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The Nature of Innovation Market Failure and the Design of Public Support for Private Innovation

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Author Info

  • Stephen Martin

    (Institute of Economics, University of Copenhagen)

  • John T. Scott

    (Dartmouth College)

Abstract

We relate the sources of innovation market failure to the dominant mode of sectoral innovation and outline mechanisms for public support of innovation that target specific sources of innovation market failure.

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File URL: http://www.econ.ku.dk/cie/dp/dp_1997-1999/1999-02.pdf/
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Bibliographic Info

Paper provided by University of Copenhagen. Department of Economics. Centre for Industrial Economics in its series CIE Discussion Papers with number 1999-02.

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Length: 24 pages
Date of creation: Mar 1999
Date of revision:
Publication status: Published in: Research Policy 29(4-5), April 2000, pp. 437-47
Handle: RePEc:kud:kuieci:1999-02

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Keywords: innovation; technological change; innovation policy;

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References

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  1. Hall, Bronwyn H., 1992. "Investment and Research and Development at the Firm Level: Does the Source of Financing Matter?," Department of Economics, Working Paper Series qt5j59j6x3, Department of Economics, Institute for Business and Economic Research, UC Berkeley.
  2. Pavitt, Keith, 1984. "Sectoral patterns of technical change: Towards a taxonomy and a theory," Research Policy, Elsevier, vol. 13(6), pages 343-373, December.
  3. McAfee, R Preston & McMillan, John, 1987. "Auctions and Bidding," Journal of Economic Literature, American Economic Association, vol. 25(2), pages 699-738, June.
  4. Kohn, Meir & Scott, John T, 1985. "Scale Economies in Research and Development: A Reply," Journal of Industrial Economics, Wiley Blackwell, vol. 33(3), pages 363, March.
  5. Lee, Tom & Wilde, Louis L, 1980. "Market Structure and Innovation: A Reformulation," The Quarterly Journal of Economics, MIT Press, vol. 94(2), pages 429-36, March.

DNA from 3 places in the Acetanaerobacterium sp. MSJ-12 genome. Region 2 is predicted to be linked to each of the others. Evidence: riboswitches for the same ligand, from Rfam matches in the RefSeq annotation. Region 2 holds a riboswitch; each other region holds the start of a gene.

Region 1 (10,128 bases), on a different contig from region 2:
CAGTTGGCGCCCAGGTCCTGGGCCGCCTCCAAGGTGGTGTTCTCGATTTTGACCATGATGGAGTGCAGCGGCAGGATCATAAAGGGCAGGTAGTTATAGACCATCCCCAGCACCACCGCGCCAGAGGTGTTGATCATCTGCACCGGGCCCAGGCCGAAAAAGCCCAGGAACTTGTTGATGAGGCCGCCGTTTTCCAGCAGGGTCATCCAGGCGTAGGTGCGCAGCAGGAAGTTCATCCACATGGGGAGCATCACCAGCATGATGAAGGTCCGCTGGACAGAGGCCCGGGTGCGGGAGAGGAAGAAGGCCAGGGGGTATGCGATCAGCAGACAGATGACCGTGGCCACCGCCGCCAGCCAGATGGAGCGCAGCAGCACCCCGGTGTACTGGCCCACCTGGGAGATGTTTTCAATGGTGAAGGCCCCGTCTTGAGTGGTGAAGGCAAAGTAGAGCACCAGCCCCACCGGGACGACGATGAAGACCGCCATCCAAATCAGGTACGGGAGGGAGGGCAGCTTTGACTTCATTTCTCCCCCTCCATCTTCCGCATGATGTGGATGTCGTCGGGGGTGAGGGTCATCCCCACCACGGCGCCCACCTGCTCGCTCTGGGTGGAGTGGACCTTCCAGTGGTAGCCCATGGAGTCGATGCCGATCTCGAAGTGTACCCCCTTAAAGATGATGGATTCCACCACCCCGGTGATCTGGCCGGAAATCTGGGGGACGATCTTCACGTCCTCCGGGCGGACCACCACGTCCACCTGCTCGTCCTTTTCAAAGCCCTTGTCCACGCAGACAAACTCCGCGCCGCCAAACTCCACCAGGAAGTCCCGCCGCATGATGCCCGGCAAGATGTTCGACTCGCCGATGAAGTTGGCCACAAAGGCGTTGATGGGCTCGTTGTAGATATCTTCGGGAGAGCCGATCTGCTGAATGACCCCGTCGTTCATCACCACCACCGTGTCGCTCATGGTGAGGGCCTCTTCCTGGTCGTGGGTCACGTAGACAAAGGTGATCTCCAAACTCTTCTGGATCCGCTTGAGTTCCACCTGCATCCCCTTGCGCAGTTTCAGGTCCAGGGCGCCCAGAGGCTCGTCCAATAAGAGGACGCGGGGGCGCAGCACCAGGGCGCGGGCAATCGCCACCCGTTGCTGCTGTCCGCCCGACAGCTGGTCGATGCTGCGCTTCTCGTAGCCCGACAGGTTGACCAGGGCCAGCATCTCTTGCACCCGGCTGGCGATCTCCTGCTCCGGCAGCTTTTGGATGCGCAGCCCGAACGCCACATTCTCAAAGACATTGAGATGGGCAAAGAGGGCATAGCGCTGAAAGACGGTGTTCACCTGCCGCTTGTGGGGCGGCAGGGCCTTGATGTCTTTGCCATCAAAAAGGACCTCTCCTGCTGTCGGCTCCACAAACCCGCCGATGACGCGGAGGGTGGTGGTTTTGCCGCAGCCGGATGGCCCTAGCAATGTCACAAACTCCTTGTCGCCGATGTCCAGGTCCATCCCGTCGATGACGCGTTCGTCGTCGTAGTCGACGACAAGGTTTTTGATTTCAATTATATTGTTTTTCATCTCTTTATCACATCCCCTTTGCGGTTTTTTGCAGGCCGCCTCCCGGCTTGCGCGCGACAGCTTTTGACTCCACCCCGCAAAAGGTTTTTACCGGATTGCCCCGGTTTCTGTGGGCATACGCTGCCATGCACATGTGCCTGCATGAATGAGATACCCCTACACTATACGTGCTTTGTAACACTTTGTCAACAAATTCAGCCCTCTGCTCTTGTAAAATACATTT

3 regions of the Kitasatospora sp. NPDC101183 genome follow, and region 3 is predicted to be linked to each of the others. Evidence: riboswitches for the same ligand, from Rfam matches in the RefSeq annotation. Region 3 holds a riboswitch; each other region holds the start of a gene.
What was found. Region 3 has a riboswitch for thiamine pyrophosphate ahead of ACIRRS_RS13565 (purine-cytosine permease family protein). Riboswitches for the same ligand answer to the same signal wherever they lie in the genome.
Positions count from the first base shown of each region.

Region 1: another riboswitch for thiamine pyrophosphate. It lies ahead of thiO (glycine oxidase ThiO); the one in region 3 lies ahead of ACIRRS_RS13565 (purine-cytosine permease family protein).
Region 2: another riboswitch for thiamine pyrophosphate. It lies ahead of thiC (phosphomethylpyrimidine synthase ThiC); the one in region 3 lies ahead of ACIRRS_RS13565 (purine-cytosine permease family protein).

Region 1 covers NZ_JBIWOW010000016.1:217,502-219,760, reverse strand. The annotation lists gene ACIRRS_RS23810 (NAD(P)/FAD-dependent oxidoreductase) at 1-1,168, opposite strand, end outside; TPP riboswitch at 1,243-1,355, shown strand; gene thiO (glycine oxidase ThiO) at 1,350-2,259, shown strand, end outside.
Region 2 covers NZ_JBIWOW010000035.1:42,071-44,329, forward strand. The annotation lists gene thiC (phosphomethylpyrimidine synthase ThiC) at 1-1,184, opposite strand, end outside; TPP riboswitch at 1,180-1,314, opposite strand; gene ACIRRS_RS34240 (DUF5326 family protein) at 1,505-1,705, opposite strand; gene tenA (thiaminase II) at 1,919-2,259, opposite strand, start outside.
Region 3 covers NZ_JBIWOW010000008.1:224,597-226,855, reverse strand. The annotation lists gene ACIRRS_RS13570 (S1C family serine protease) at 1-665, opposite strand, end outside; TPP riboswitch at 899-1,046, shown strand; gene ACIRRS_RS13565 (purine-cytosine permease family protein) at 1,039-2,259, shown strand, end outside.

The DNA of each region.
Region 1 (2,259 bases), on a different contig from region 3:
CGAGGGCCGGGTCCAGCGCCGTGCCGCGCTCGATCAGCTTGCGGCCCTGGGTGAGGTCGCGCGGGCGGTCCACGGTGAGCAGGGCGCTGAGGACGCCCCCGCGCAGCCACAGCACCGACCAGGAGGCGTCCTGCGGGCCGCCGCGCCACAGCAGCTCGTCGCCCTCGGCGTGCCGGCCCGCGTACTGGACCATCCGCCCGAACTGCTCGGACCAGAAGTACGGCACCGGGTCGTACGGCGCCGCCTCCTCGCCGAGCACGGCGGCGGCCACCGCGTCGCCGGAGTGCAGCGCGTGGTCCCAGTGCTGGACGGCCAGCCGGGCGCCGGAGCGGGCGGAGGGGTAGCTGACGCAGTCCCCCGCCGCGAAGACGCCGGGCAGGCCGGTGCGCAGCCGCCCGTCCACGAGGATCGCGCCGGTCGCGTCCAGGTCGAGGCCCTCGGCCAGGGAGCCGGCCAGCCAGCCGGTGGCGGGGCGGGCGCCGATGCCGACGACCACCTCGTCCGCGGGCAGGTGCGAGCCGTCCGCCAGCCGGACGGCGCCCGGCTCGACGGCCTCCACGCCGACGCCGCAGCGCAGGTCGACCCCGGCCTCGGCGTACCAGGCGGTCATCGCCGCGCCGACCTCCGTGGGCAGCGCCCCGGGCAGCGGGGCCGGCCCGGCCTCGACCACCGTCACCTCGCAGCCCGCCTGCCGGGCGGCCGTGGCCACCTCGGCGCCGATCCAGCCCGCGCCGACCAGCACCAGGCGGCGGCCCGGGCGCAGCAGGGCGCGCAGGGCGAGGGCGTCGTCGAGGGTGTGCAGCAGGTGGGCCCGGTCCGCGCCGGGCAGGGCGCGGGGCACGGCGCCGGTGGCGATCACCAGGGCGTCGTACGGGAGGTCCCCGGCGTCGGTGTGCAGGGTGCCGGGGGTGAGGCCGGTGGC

6. Hansen, Robert G, 1985. "Auctions with Contingent Payments," American Economic Review, American Economic Association, vol. 75(4), pages 862-65, September.
  7. F. M. Fisher & P. Temin, 1971. "Returns-to-Scale in Research and Development: What Does the Schupeterian Hypothesis Imply?," Working papers 74, Massachusetts Institute of Technology (MIT), Department of Economics.
  8. Josh Lerner, 1996. "The Government as Venture Capitalist: The Long-Run Effects of the SBIR Program," NBER Working Papers 5753, National Bureau of Economic Research, Inc.
  9. William Samuelson, 1986. "Bidding for Contracts," Management Science, INFORMS, vol. 32(12), pages 1533-1550, December.
  10. Stephen Martin, 1998. "Product market competition policy and technological performance," CIE Discussion Papers 1998-01, University of Copenhagen. Department of Economics. Centre for Industrial Economics.
  11. Kohn, Meir & Scott, John T, 1982. "Scale Economies in Research and Development: The Schumpeterian Hypothesis," Journal of Industrial Economics, Wiley Blackwell, vol. 30(3), pages 239-49, March.
  12. Fudenberg, Drew & Tirole, Jean, 1987. "Understanding Rent Dissipation: On the Use of Game Theory in Industrial Organization," American Economic Review, American Economic Association, vol. 77(2), pages 176-83, May.
  13. Rajeev K. Goel, 1999. "On contracting for uncertain R&D," Managerial and Decision Economics, John Wiley & Sons, Ltd., vol. 20(2), pages 99-106.
  14. Kamien,Morton I. & Schwartz,Nancy L., 1982. "Market Structure and Innovation," Cambridge Books, Cambridge University Press, number 9780521293853.
  15. Simon P. Anderson & Jacob K. Goeree & Charles A. Holt, 1998. "Rent Seeking with Bounded Rationality: An Analysis of the All-Pay Auction," Journal of Political Economy, University of Chicago Press, vol. 106(4), pages 828-853, August.
  16. Dosi, Giovanni, 1988. "Sources, Procedures, and Microeconomic Effects of Innovation," Journal of Economic Literature, American Economic Association, vol. 26(3), pages 1120-71, September.
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